Monday, April 28, 2014

Amidst Palestinian Rejectionism, Kerry Drops the "A" Bomb On Israel

Kerry: If Israel Doesn't Make Peace Soon, It Could Become "an Apartheid State" - Josh Rogin

If there's no two-state solution to the Israeli-Palestinian conflict soon, Israel risks becoming "an apartheid state," Secretary of State John Kerry told a room of influential world leaders in a closed-door meeting.

Jewish leaders are fuming over the comparison.
(Daily Beast)

AIPAC Statement on Kerry's Remarks

The reported remarks on apartheid by Secretary of State John Kerry are deeply troubling.

Any suggestion that Israel is, or is at risk of becoming, an apartheid state is offensive and inappropriate. The Jewish state is a shining light for freedom and opportunity in a region plagued by terror, hate and oppression.
[AIPAC Press Release]

Collapse of the Israeli-Palestinian Peace Talks - Jodi Rudoren

When Israel suspended the stalemated negotiations, it did so with Washington's tacit blessing.

PA President Mahmoud Abbas has recently played a variety of cards in hopes of improving his position. He took steps to join 15 international conventions, threatened to dissolve his government, and made a deal with Hamas, the militant Islamic group that is widely reviled in the West. The gambles drew repeated rebukes from Washington. 

Giora Eiland, a former Israeli national security adviser, said Abbas, "by his own behavior, has pushed himself to be perceived as a very extreme person who will never be able to reach an agreement with us." 
(New York Times)

What Is Abbas Trying to Achieve? - Khaled Abu Toameh

Abbas is convinced that it is only a matter of time before Secretary of State Kerry or top U.S. diplomats rush to Ramallah to try to persuade him not to make peace with Hamas. Abbas seems to be enjoying that each time he does something dramatic, the U.S. Administration launches another big diplomatic offensive to convince him to backtrack.

Abbas wants his people and the Arabs to see him as a hero who can stand up to the Americans. He is now waiting to see what the U.S. will offer him in return for rescinding his plan to join forces with Hamas.
(Gatestone Institute)


Hamas Plans Bid for Greater Power - Avi Issacharoff

Hamas [is] ready to give up the[ir] government in the short term for the sake of ruling the West Bank and Gaza in the long run.

In the last few days, Hamas' motives have become clearer. It is a sophisticated strategic move designed to win over Palestinian public opinion in order to eventually win the parliamentary and presidential elections and gain overall Palestinian primacy. In the background, the harsh reality in Gaza, and especially Hamas' faltering relations with Egypt, have raised grave fears that if it does not give in willingly now, it might collapse financially or be ousted by its public.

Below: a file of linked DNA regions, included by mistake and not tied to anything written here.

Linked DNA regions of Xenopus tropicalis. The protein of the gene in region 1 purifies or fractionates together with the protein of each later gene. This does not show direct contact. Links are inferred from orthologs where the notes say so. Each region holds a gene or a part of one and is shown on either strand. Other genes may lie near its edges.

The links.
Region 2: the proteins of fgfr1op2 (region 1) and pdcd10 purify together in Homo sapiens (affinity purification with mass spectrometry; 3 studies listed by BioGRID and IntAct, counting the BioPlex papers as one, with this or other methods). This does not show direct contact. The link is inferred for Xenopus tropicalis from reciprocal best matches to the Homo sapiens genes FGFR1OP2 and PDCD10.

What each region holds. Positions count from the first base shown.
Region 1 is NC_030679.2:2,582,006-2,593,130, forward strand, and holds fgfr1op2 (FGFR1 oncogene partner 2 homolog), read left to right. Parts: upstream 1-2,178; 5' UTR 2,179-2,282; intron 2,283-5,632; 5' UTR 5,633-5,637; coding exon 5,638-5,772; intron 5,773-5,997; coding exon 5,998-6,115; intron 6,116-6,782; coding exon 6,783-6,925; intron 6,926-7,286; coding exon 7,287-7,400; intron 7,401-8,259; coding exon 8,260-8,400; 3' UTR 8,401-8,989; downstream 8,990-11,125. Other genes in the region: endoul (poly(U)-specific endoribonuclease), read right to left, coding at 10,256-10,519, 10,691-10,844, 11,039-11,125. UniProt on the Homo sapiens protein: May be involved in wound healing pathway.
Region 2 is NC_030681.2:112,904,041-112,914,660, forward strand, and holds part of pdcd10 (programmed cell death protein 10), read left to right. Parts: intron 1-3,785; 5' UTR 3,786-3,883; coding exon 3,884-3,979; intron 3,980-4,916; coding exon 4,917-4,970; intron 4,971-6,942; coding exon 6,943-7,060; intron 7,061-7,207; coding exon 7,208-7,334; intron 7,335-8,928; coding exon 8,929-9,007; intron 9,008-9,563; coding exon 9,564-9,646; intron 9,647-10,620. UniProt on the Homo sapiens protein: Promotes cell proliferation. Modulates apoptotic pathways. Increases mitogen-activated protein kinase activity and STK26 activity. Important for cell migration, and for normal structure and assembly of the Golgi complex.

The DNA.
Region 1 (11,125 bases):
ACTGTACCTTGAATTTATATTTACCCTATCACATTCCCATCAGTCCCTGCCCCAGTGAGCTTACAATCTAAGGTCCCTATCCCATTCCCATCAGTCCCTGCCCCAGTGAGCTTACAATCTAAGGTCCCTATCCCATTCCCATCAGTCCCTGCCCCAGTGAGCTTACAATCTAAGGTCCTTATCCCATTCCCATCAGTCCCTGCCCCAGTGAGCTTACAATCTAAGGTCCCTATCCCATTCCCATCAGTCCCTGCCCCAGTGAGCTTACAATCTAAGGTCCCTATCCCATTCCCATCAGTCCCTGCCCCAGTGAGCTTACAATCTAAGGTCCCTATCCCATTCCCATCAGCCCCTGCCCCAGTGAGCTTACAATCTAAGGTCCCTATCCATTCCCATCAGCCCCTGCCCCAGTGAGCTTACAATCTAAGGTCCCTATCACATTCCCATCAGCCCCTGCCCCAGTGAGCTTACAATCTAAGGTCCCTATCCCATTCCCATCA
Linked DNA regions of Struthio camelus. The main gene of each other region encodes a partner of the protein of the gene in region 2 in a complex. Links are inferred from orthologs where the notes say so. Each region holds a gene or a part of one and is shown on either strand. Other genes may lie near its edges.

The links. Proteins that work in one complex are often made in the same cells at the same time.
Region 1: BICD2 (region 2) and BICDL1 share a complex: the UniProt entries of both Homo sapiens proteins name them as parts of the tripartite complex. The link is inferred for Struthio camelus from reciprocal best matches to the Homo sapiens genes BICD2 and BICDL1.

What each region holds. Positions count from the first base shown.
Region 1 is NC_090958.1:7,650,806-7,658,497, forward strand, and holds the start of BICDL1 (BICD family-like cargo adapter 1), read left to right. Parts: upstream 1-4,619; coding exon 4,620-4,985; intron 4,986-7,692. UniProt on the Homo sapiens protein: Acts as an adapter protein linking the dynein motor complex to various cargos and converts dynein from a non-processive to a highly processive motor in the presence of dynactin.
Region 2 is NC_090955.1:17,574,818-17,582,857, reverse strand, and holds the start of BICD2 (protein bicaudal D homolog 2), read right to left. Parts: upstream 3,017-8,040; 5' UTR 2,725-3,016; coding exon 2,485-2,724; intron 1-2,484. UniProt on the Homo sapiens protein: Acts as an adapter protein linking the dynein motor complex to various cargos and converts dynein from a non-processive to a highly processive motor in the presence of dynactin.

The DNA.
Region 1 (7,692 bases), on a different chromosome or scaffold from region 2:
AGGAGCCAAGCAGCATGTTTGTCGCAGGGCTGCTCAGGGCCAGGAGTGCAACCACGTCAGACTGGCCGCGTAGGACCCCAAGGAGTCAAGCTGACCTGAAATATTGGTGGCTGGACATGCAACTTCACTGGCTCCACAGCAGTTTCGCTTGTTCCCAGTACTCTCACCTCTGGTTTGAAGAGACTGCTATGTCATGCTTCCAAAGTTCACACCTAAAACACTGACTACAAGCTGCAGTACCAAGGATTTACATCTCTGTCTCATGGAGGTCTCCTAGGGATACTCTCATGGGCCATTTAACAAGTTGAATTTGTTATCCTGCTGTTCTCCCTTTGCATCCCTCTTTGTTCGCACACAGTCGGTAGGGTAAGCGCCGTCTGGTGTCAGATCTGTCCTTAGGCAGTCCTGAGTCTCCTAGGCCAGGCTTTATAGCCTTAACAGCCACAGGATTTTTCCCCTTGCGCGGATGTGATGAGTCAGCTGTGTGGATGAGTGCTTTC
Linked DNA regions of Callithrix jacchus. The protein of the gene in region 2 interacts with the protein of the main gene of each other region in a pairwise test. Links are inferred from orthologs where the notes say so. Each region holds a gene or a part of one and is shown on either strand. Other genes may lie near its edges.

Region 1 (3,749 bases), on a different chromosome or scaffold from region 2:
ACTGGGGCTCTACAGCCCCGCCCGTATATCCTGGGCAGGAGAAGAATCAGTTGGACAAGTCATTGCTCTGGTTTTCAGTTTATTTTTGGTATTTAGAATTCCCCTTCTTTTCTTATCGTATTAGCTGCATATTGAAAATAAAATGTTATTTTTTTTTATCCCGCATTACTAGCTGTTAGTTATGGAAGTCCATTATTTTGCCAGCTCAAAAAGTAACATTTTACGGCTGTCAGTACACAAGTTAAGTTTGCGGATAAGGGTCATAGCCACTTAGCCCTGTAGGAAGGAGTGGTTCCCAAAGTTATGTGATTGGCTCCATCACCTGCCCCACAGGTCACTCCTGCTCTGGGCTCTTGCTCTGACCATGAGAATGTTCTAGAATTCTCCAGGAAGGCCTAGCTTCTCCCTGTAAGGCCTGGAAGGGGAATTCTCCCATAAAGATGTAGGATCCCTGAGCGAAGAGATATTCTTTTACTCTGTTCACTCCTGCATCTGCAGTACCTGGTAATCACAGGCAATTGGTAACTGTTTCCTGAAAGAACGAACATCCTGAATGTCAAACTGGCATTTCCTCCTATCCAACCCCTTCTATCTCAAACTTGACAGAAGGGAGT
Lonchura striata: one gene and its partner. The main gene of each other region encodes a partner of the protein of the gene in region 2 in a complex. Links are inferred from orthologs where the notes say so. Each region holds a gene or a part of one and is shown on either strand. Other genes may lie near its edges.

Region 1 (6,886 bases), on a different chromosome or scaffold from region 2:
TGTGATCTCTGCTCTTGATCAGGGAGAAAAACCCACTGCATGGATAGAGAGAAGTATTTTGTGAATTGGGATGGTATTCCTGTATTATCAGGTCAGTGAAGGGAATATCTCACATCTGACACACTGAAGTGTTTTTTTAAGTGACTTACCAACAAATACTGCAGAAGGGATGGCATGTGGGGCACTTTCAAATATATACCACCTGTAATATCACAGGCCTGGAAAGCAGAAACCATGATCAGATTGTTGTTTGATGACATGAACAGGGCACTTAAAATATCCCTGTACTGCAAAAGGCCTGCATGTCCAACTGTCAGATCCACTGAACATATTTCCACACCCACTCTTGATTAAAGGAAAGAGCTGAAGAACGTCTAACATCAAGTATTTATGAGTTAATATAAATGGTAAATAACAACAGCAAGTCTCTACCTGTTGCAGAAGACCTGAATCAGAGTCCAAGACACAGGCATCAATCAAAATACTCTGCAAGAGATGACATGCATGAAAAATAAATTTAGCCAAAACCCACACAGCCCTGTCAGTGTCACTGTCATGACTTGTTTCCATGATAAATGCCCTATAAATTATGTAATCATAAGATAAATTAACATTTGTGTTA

(Times of Israel)

Apartheid? To Arabs, It's a Model Democracy - Evelyn Gordon

If Israel really practiced apartheid against Arabs, why do Arabs throughout the Middle East persistently cite Israeli democracy as the model they'd like their own countries to adopt? In 2011, when the Arab Spring revolutions were at their height, Ha'aretz correspondent Anshel Pfeffer reported hearing from demonstrators in both Tunis and Cairo that they wanted "a democracy like in Israel."

From 1996 to 2002, Palestinian pollster Khalil Shikaki asked what governments Palestinians admired. "Every year Israel has been the top performer, at times receiving more than 80% approval," the New York Times reported. 

What's truly astonishing is that the Arab media routinely reports the wildest anti-Israel fabrications as fact. Hence most Arabs believe Israeli treatment of both Palestinians and Israeli Arabs to be much worse than the reality - and even so, they admire Israeli democracy. 

Israel Will Never Be an Apartheid State - Michael Oren

  • [T]he situation in Israel does not even remotely resemble apartheid.
  • The vast majority of Jews and Palestinians in the West Bank choose to live apart because of cultural and historical differences, not segregation, though thousands of them do work side by side.
  • Separate roads were created in response to terrorist attacks - not to segregate Palestinians but to save Jewish lives. And Israeli roads are used by Israeli Jews and Arabs alike.
  • The separation of schools is, again, a cultural choice similar to that made by secular and Orthodox Jews and Muslim and Christian Palestinians. Many Palestinians, however, study in Israeli institutions such as Ariel University, located in a settlement. Thousands of Palestinians, many from Hamas-controlled Gaza, are treated at Israeli hospitals.
  • The security barrier is no more an apartheid wall than the fence between the United States and Mexico. Palestinian leaders aspire to create a Palestinian state in the West Bank and Gaza from which all Jews have been expelled. That is truly apartheid.
  • In Jerusalem and elsewhere in Israel, Jews and Arabs mix freely and increasingly live in the same neighborhoods. There is no imposed segregation. Go to any Israeli mall, any restaurant or hospital, and you will see Arabs and Jews interacting.
    The writer was Israel's ambassador to the U.S. from 2009 to 2013.
(Los Angeles Times)


LHwrites said...

The cartoon was particularly apt. It's sad that this administration's frustration comes out in an anti-Israeli bias, when it clearly has only the Palestinians to blame.

Bruce said...

I fully agree.